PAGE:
WASHINGTON -- The new chief of U.S.-funded international broadcasting sought Wednesday to play down fears that he intends to turn the Voice of America and its sister outlets into Trump administration propaganda machines.
Pack is a conservative filmmaker and one-time associate of Trump’s former political adviser Steve Bannon. He began his role as head of the U.S. Agency for Global Media just last week after a contentious Senate confirmation process during which Democrats questioned his fitness for the post. In his job, he oversees VOA, along with Radio Liberty/Radio Free Europe, Radio Free Asia and the Cuba-focused Radio and TV Marti.
“I am fully committed to honoring VOA’s charter, the missions of the grantees, and the independence of our heroic journalists around the world,” Pack wrote in the mail, which was obtained by The Associated Press.
“I think we all agree the agency has an important mission, and we are being called on to perform it at an historically important time,” he said. “My goal is to provide leadership that will help each of you further that mission.”
That mission has been made more critical as “America’s adversaries have stepped up their propaganda and disinformation efforts. They are aggressively promoting their very different visions of the world,” he wrote.
Pack had previously worked for the agency under earlier incarnations as well as the PBS parent Corportation for Public Broadcasting and reminded his new employees of those experiences during which he said he had “learned the importance of building a team that works toward a common purpose.”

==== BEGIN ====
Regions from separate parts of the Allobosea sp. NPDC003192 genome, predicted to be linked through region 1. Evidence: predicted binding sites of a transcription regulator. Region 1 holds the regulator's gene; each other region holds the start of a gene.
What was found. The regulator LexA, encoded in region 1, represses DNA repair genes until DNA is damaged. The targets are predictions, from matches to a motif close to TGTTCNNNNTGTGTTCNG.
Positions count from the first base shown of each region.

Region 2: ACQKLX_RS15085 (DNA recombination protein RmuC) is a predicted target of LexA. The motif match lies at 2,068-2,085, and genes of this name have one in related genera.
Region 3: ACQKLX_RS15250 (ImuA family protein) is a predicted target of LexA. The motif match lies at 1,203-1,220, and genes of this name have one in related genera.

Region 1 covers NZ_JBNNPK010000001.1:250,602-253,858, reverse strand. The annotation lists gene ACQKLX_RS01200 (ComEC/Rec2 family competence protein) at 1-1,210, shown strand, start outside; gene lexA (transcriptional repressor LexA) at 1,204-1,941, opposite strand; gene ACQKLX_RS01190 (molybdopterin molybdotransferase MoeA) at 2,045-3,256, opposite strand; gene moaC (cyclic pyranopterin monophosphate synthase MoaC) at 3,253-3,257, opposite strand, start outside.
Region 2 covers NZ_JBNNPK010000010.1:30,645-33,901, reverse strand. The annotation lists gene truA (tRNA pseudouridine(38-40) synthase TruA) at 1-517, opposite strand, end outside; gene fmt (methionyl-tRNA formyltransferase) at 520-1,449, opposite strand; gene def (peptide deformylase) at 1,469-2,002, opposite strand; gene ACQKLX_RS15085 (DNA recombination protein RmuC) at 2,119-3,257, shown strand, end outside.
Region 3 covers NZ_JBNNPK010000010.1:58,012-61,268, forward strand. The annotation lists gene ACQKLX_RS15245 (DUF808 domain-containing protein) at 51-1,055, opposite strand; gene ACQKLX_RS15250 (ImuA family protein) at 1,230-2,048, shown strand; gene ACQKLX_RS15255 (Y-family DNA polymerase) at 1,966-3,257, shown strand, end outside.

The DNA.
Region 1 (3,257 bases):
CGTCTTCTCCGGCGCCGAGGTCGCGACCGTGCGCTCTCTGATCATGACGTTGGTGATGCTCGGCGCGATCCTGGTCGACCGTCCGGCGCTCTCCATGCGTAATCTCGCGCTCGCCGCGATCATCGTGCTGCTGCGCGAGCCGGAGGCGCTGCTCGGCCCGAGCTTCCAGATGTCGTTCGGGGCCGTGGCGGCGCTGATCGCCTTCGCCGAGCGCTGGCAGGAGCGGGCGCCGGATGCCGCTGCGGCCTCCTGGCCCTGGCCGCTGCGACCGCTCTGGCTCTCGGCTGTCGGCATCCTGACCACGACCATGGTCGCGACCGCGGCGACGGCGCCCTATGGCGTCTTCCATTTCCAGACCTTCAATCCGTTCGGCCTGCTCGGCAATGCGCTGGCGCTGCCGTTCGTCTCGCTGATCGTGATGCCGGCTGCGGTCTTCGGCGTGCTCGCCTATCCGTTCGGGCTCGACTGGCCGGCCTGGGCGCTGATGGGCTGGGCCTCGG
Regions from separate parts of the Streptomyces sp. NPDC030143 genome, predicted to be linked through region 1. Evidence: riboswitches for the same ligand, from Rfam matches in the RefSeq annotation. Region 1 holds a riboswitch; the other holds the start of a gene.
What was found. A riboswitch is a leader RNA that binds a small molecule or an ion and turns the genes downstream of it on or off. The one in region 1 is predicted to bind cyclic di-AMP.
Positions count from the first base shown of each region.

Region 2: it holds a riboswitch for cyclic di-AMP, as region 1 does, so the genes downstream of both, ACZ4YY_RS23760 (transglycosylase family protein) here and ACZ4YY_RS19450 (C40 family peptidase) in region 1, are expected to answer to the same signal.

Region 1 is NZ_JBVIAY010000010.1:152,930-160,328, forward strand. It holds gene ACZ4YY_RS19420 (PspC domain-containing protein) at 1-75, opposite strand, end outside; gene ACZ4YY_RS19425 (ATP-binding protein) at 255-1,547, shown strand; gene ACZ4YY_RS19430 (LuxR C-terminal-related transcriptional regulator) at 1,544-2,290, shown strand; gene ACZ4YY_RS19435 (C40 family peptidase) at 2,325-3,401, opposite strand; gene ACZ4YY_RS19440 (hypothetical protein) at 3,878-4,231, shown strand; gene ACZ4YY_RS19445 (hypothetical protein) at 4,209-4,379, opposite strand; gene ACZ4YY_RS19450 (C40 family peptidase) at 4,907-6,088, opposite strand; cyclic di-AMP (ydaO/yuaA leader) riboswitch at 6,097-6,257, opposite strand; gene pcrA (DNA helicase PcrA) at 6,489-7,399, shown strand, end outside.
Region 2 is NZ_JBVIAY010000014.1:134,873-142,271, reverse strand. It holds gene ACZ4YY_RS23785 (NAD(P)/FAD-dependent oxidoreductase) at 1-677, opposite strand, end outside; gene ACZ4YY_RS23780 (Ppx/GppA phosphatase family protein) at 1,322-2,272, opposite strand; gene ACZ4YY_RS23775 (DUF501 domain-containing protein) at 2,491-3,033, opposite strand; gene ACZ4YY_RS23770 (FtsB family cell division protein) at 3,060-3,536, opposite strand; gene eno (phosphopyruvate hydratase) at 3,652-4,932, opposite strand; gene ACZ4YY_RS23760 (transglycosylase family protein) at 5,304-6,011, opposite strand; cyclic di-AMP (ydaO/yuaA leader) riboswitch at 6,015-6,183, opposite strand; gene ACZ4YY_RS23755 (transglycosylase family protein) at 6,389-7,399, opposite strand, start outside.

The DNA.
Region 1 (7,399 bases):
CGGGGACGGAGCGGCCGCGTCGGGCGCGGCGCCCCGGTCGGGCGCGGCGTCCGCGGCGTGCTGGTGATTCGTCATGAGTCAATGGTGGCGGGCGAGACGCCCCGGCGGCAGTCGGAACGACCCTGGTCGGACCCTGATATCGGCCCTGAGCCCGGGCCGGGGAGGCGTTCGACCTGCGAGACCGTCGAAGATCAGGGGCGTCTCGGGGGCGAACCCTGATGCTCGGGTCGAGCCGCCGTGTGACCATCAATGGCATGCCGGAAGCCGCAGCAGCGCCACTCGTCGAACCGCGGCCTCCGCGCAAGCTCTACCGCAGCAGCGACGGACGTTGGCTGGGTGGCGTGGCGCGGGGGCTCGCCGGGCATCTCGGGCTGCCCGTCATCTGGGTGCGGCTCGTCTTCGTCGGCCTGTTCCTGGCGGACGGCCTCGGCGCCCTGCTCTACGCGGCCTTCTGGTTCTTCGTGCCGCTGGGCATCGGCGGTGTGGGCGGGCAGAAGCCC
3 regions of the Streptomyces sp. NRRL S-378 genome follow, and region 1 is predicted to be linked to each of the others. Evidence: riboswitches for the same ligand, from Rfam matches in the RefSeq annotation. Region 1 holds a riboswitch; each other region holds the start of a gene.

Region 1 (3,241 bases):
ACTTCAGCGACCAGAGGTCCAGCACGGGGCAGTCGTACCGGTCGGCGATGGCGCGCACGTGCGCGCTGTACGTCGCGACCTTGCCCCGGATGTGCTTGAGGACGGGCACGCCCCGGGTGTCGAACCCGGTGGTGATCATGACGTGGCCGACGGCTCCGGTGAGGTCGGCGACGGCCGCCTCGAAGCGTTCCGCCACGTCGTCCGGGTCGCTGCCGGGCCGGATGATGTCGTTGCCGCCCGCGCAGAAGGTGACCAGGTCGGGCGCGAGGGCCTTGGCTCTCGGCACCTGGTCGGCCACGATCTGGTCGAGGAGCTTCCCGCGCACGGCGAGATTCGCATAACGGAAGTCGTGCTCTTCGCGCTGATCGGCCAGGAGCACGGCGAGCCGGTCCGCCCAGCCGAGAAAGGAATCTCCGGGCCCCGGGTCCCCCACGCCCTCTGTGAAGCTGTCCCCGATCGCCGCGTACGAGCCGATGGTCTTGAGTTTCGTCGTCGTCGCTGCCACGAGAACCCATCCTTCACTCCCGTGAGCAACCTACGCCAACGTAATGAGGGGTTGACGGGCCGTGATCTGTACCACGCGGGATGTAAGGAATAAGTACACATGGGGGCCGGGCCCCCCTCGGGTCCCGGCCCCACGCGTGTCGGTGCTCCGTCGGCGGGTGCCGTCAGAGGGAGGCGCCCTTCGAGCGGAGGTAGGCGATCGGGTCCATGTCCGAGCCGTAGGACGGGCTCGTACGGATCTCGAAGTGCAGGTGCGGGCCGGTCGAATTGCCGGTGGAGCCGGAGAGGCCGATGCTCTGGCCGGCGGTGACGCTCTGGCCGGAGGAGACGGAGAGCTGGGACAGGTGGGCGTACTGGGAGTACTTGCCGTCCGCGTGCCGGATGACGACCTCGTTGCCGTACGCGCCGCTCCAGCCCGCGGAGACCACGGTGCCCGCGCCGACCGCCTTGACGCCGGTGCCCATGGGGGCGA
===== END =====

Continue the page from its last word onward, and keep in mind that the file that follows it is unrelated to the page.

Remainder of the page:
Pack said his first priority is to raise employee morale, which has taken a hit in recent months with attacks from the White House and came to a head on Monday when VOA Director Amanda Bennett and Deputy Director Sandy Sugawara announced their resignations, saying that Pack is entitled to have people of his choice in important positions.
Trump and his supporters have been sharply critical of coronavirus reporting by the outlet that ran counter to the administration narrative on China’s response to the outbreak. The White House went so far as to blast VOA in a press statement and directed the Centers for Disease Control and Prevention to not cooperate with its journalists, an unusual attack on a venerable organization that has sought to be an objective source of news despite its government ties.
While not unexpected, the departures of Bennett and Sugawara sparked fears of a significant purge of USAGM management. Late Tuesday, the chairman of the House Foreign Affairs Commitee Rep. Eliot Engel, D-N.Y., warned Pack publicly against targeting career officials.
“My fear is that USAGM’s role as an unbiased news organization is in jeopardy under (Pack's) leadership," Engel said in a statement. “USAGM’s mission is ‘to inform, engage, and connect people around the world in support of freedom and democracy’—not to be a mouthpiece for the president in the run up to an election... And Mr. Pack needs to understand that USAGM is not the Ministry of Information.”
Officials said Engel released the statement after learning that Pack intended to force out eight senior AGM executives at a meeting on Wednesday morning. People familiar with that meeting said afterward that no dismissals were announced but that Pack had suspended some of their authorities, potentially leaving their jobs in limbo.
Shortly after taking office last week, Pack instituted a hiring and spending freeze across the agency.